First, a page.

Smeyne: Effects of exposure to drugs of abuse on the development of the CNS



Another project in the lab is examining the effects of prenatal and adult exposure to cocaine on development and migration of cells from the subventricular zone.  Prenatal exposure to drugs of abuse causes numerous developmental disorders in children, including deficits in neuronal and glial cell migration, motor performance, and environmental awareness. In adults, exposure to these drugs causes memory defects and disorders of affect. Similar behavioral changes have been observed in animal models of drug abuse. Although the behavioral symptoms of prenatal and adult drug exposure have been described, few studies have examined the developmental mechanisms that underlie these behaviors. Drugs of abuse alter the levels of neurotransmitters in the brain, and changes in neurotransmitter levels can alter cell proliferation, cell migration, formation of neural connections, and cell survival. In the prenatal CNS, cells are generated in ventricular zones and migrate long distances to their final destinations. In the adult CNS, repopulation of neurons is severely limited; however, a few neurons are generated in the subventricular zone of the forebrain and either migrate through the rostral migratory stream to repopulate the olfactory bulb or migrate laterally to repopulate the hippocampus. We are using specific cell markers and computer-aided 3-dimensional reconstruction to trace the developmental migration of these cells. This work will allow us to determine the effects of prenatal or adult exposure to drugs of abuse on the development of the CNS.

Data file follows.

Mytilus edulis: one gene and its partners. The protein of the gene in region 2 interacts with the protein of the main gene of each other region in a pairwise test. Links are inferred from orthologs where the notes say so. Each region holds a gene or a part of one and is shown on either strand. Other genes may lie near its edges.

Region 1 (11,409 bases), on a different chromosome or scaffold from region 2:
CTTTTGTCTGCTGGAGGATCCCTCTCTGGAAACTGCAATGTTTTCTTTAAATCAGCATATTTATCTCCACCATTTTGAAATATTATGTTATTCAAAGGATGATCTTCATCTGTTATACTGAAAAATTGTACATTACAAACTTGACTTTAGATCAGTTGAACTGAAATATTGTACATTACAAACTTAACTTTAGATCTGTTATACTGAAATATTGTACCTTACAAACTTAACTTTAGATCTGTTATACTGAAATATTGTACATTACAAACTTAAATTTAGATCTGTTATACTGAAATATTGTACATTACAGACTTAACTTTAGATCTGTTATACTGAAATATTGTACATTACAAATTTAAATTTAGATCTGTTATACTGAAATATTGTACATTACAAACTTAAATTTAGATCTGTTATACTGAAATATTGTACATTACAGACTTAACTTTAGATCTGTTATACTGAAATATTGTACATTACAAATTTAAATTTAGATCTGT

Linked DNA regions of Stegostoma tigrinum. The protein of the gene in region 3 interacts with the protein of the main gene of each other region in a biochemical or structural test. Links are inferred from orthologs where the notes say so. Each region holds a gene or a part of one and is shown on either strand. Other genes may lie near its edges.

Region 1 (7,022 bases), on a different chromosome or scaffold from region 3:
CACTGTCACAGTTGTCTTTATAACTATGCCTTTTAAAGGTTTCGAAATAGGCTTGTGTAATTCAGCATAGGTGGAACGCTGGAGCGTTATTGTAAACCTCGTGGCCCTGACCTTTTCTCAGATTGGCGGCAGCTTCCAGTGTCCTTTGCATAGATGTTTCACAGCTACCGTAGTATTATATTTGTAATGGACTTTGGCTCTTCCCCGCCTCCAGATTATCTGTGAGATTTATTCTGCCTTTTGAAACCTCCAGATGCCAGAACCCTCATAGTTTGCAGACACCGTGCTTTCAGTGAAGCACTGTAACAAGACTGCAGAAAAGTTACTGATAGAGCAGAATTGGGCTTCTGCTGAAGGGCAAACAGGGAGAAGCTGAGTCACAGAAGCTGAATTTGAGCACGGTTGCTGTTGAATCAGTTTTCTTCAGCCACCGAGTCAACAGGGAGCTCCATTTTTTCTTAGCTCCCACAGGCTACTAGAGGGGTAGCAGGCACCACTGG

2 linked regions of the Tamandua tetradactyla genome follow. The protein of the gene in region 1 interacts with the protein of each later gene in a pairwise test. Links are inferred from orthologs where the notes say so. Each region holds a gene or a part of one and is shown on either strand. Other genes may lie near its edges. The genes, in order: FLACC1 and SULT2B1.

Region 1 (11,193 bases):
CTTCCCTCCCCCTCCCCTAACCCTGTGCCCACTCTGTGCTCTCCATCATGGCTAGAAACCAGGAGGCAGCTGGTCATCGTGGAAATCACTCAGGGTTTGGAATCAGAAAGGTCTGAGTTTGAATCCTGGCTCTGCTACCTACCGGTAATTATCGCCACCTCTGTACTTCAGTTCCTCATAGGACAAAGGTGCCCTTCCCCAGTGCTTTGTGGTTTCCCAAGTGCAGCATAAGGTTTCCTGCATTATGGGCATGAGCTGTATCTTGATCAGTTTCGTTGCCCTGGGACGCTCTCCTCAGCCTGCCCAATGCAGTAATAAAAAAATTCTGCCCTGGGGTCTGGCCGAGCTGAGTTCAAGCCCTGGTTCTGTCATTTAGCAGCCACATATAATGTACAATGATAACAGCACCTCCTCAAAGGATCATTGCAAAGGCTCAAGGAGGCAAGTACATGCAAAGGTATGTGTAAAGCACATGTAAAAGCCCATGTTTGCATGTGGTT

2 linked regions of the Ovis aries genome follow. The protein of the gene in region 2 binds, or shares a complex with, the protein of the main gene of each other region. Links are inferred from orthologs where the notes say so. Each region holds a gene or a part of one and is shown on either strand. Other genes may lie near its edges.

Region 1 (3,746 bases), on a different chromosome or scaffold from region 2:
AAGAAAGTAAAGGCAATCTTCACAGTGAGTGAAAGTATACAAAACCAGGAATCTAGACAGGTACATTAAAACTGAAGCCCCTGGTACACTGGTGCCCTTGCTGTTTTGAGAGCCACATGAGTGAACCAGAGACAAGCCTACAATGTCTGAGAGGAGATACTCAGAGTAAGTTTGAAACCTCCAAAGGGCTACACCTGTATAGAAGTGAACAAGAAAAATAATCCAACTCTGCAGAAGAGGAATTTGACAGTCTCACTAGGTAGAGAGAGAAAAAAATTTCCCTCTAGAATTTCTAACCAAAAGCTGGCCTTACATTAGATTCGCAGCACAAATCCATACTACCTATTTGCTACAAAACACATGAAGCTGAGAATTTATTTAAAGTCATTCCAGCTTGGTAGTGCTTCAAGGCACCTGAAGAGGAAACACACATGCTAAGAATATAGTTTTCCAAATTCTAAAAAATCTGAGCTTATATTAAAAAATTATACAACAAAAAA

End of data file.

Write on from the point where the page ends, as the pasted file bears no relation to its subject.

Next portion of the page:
Last update: April 2003